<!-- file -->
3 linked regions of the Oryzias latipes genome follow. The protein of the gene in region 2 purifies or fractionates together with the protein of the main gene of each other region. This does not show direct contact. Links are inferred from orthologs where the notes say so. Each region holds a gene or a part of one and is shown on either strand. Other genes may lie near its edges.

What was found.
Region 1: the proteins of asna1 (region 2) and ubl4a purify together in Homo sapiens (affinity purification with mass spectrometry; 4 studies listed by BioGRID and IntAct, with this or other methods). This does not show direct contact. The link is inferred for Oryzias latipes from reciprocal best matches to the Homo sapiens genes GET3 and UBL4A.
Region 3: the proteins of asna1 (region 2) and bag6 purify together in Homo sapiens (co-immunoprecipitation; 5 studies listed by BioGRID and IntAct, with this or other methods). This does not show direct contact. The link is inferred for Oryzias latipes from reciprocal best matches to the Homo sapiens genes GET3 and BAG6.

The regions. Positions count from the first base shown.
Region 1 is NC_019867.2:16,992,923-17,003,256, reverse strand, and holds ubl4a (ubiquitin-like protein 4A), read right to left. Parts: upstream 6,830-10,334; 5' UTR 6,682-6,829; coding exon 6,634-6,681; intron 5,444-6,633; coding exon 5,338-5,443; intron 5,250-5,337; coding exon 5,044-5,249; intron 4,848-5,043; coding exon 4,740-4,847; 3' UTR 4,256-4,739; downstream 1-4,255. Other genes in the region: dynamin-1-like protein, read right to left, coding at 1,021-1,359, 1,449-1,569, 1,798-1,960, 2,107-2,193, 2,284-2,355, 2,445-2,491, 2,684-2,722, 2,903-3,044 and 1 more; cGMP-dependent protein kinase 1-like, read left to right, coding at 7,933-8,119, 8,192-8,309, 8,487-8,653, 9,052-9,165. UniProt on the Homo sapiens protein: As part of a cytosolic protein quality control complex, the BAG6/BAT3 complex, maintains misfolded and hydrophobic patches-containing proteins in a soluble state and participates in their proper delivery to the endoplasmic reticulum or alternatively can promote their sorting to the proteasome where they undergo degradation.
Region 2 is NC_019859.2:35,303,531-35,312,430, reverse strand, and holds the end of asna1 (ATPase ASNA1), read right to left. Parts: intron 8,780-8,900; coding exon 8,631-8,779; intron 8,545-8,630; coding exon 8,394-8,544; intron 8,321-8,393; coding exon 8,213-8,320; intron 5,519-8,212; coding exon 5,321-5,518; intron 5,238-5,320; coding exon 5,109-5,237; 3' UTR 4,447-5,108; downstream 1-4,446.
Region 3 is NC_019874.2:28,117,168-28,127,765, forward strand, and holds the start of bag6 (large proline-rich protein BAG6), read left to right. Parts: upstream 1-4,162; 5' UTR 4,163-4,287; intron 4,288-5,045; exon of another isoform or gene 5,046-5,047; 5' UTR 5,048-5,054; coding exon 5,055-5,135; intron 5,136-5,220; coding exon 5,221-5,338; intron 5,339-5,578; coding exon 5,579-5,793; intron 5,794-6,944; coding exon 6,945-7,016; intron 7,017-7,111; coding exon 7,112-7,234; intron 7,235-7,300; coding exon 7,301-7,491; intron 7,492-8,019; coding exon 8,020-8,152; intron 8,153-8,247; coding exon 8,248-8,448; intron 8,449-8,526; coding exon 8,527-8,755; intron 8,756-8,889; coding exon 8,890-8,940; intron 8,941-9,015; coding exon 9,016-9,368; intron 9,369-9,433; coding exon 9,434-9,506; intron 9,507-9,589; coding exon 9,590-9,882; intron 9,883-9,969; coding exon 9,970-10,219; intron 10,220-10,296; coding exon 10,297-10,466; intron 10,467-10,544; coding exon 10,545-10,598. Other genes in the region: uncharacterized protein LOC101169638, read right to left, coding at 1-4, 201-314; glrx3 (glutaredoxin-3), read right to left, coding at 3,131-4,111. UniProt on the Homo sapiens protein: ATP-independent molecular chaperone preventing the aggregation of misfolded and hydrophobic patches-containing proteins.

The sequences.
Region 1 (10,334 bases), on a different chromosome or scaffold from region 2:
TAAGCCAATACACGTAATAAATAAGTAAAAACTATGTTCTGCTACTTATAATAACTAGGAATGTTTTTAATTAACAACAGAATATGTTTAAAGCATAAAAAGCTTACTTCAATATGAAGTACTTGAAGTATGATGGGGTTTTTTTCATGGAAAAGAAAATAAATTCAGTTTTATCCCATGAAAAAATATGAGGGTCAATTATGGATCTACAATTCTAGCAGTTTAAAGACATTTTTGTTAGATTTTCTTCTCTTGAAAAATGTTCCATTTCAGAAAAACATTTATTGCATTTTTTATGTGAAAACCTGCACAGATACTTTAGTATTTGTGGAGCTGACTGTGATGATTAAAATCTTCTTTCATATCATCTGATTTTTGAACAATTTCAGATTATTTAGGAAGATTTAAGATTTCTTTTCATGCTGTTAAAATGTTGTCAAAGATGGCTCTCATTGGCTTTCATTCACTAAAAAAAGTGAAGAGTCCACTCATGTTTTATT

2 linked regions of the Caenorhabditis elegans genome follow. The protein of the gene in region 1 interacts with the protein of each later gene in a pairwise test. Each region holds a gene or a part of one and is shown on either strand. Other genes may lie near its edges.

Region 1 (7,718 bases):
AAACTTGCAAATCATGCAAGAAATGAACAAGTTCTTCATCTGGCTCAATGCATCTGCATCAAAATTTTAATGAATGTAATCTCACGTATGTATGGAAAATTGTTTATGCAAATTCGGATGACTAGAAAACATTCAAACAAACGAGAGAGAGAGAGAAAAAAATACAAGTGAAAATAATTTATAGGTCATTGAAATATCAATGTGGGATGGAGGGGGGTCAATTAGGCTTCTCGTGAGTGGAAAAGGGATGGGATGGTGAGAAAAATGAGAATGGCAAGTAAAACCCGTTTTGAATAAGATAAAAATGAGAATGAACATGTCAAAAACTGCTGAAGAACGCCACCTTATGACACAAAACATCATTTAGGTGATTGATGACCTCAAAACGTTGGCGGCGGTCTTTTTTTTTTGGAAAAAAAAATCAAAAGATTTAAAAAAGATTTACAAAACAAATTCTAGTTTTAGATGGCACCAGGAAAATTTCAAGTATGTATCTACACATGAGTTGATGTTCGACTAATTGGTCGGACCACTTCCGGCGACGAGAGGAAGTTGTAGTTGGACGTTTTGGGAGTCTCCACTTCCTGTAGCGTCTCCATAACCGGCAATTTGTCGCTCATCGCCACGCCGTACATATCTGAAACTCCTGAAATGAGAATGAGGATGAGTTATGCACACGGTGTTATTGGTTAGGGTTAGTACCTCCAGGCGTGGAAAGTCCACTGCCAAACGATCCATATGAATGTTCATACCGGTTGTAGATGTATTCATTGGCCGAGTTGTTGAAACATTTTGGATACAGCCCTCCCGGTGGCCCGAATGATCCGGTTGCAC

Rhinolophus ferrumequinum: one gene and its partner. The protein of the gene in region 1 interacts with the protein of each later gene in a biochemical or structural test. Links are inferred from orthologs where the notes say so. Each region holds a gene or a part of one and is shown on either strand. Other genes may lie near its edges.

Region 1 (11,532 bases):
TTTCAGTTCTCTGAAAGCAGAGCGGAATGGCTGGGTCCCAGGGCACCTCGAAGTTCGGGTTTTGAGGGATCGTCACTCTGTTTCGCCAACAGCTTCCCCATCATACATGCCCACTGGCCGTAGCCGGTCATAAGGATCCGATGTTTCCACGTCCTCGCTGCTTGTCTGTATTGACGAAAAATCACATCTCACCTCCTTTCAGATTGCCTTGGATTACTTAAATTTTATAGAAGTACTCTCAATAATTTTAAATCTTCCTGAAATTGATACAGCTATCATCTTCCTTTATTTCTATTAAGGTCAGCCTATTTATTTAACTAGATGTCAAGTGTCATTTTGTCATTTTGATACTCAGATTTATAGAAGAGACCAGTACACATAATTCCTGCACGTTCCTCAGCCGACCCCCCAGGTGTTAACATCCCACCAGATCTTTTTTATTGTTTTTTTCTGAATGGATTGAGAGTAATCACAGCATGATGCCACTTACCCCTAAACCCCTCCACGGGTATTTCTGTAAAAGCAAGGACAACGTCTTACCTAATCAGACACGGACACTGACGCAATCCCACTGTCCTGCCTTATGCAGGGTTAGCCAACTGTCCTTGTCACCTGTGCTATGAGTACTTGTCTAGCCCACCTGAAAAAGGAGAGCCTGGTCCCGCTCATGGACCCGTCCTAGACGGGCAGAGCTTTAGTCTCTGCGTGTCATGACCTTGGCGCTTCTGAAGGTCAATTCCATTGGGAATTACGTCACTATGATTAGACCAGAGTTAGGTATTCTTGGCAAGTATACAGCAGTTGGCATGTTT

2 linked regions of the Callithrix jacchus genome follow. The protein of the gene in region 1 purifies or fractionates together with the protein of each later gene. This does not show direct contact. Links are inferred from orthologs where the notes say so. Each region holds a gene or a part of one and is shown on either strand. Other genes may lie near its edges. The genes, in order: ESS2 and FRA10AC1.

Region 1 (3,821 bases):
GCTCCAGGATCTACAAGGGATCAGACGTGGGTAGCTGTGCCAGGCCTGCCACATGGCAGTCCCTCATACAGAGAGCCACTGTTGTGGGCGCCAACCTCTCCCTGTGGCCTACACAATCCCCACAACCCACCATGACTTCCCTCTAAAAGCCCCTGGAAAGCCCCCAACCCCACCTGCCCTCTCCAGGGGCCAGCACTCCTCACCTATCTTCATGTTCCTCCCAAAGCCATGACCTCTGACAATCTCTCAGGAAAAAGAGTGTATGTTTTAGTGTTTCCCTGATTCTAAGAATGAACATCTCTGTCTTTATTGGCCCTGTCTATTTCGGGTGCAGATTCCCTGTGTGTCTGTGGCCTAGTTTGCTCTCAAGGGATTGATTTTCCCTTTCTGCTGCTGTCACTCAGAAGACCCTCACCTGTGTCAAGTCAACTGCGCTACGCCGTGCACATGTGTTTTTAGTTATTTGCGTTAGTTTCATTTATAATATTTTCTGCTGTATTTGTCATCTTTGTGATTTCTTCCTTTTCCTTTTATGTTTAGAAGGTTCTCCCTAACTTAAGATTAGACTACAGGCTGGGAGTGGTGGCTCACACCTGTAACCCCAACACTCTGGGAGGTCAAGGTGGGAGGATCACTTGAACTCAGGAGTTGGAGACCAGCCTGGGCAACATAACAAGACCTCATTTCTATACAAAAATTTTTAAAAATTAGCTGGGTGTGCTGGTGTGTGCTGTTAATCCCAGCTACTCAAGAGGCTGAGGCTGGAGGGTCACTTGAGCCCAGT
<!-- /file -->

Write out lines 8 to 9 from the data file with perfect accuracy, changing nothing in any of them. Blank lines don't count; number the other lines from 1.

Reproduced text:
Region 3 is NC_019874.2:28,117,168-28,127,765, forward strand, and holds the start of bag6 (large proline-rich protein BAG6), read left to right. Parts: upstream 1-4,162; 5' UTR 4,163-4,287; intron 4,288-5,045; exon of another isoform or gene 5,046-5,047; 5' UTR 5,048-5,054; coding exon 5,055-5,135; intron 5,136-5,220; coding exon 5,221-5,338; intron 5,339-5,578; coding exon 5,579-5,793; intron 5,794-6,944; coding exon 6,945-7,016; intron 7,017-7,111; coding exon 7,112-7,234; intron 7,235-7,300; coding exon 7,301-7,491; intron 7,492-8,019; coding exon 8,020-8,152; intron 8,153-8,247; coding exon 8,248-8,448; intron 8,449-8,526; coding exon 8,527-8,755; intron 8,756-8,889; coding exon 8,890-8,940; intron 8,941-9,015; coding exon 9,016-9,368; intron 9,369-9,433; coding exon 9,434-9,506; intron 9,507-9,589; coding exon 9,590-9,882; intron 9,883-9,969; coding exon 9,970-10,219; intron 10,220-10,296; coding exon 10,297-10,466; intron 10,467-10,544; coding exon 10,545-10,598. Other genes in the region: uncharacterized protein LOC101169638, read right to left, coding at 1-4, 201-314; glrx3 (glutaredoxin-3), read right to left, coding at 3,131-4,111. UniProt on the Homo sapiens protein: ATP-independent molecular chaperone preventing the aggregation of misfolded and hydrophobic patches-containing proteins.

The sequences.